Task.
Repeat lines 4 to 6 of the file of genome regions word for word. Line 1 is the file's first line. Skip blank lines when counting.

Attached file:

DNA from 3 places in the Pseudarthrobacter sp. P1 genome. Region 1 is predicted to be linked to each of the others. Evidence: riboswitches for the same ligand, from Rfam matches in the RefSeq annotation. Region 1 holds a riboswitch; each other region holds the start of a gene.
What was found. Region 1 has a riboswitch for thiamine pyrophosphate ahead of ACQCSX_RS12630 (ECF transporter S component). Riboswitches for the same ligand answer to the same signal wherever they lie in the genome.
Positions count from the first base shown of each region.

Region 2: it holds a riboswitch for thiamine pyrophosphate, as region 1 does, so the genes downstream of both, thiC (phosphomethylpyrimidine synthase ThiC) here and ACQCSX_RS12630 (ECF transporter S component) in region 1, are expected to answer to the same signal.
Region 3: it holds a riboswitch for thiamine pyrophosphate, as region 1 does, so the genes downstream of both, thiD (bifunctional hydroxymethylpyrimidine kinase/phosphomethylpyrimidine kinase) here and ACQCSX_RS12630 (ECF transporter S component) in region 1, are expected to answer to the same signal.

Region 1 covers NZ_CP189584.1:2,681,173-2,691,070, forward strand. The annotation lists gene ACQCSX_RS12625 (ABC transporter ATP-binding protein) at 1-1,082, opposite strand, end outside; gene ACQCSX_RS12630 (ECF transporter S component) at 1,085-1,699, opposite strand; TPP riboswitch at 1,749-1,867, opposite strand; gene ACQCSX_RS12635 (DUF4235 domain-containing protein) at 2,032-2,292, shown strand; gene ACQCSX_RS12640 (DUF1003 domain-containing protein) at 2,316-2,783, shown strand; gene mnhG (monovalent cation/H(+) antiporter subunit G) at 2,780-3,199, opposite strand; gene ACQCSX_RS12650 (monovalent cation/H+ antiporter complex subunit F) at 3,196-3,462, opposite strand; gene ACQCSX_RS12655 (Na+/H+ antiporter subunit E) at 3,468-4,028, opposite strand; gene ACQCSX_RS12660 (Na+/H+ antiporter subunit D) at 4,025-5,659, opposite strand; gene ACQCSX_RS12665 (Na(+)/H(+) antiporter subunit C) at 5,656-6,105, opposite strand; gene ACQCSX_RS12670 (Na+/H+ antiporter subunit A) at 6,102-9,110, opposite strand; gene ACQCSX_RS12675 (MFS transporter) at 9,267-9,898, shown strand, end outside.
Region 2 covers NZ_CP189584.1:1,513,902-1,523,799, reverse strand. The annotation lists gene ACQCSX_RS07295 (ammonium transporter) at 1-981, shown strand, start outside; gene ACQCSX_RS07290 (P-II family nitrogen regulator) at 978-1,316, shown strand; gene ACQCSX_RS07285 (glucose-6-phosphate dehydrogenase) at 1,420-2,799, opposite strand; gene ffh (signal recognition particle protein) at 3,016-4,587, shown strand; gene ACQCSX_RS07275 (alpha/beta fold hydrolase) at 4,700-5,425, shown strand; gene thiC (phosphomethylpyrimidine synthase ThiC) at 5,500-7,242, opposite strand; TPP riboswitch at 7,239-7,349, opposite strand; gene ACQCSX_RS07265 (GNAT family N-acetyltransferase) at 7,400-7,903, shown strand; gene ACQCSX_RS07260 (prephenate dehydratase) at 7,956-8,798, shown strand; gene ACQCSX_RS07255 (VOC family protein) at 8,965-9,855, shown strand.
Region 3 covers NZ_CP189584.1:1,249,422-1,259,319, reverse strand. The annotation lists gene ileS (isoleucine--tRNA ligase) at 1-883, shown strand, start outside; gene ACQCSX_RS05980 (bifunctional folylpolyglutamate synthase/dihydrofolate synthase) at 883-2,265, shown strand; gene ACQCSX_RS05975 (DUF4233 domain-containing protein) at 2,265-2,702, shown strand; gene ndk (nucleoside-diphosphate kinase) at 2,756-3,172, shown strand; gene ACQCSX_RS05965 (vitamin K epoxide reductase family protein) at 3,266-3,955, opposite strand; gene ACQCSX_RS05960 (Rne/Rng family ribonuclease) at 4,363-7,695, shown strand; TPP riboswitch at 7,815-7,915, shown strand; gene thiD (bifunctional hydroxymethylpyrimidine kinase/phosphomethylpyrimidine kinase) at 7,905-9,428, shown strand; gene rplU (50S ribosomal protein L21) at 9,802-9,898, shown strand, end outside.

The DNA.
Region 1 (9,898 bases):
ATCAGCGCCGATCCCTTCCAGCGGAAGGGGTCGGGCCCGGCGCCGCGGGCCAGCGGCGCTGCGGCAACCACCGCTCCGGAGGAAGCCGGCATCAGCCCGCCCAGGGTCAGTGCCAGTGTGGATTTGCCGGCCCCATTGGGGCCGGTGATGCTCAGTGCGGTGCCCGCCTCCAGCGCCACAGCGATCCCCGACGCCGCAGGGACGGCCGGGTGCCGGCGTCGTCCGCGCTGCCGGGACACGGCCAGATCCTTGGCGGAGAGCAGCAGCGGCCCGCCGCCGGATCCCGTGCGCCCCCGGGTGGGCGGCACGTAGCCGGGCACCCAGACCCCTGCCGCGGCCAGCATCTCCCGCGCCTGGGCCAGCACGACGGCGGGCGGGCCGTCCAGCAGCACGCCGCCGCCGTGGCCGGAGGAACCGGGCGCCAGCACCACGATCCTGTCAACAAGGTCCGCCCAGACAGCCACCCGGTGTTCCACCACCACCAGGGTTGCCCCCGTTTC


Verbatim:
Region 2: it holds a riboswitch for thiamine pyrophosphate, as region 1 does, so the genes downstream of both, thiC (phosphomethylpyrimidine synthase ThiC) here and ACQCSX_RS12630 (ECF transporter S component) in region 1, are expected to answer to the same signal.
Region 3: it holds a riboswitch for thiamine pyrophosphate, as region 1 does, so the genes downstream of both, thiD (bifunctional hydroxymethylpyrimidine kinase/phosphomethylpyrimidine kinase) here and ACQCSX_RS12630 (ECF transporter S component) in region 1, are expected to answer to the same signal.

Region 1 covers NZ_CP189584.1:2,681,173-2,691,070, forward strand. The annotation lists gene ACQCSX_RS12625 (ABC transporter ATP-binding protein) at 1-1,082, opposite strand, end outside; gene ACQCSX_RS12630 (ECF transporter S component) at 1,085-1,699, opposite strand; TPP riboswitch at 1,749-1,867, opposite strand; gene ACQCSX_RS12635 (DUF4235 domain-containing protein) at 2,032-2,292, shown strand; gene ACQCSX_RS12640 (DUF1003 domain-containing protein) at 2,316-2,783, shown strand; gene mnhG (monovalent cation/H(+) antiporter subunit G) at 2,780-3,199, opposite strand; gene ACQCSX_RS12650 (monovalent cation/H+ antiporter complex subunit F) at 3,196-3,462, opposite strand; gene ACQCSX_RS12655 (Na+/H+ antiporter subunit E) at 3,468-4,028, opposite strand; gene ACQCSX_RS12660 (Na+/H+ antiporter subunit D) at 4,025-5,659, opposite strand; gene ACQCSX_RS12665 (Na(+)/H(+) antiporter subunit C) at 5,656-6,105, opposite strand; gene ACQCSX_RS12670 (Na+/H+ antiporter subunit A) at 6,102-9,110, opposite strand; gene ACQCSX_RS12675 (MFS transporter) at 9,267-9,898, shown strand, end outside.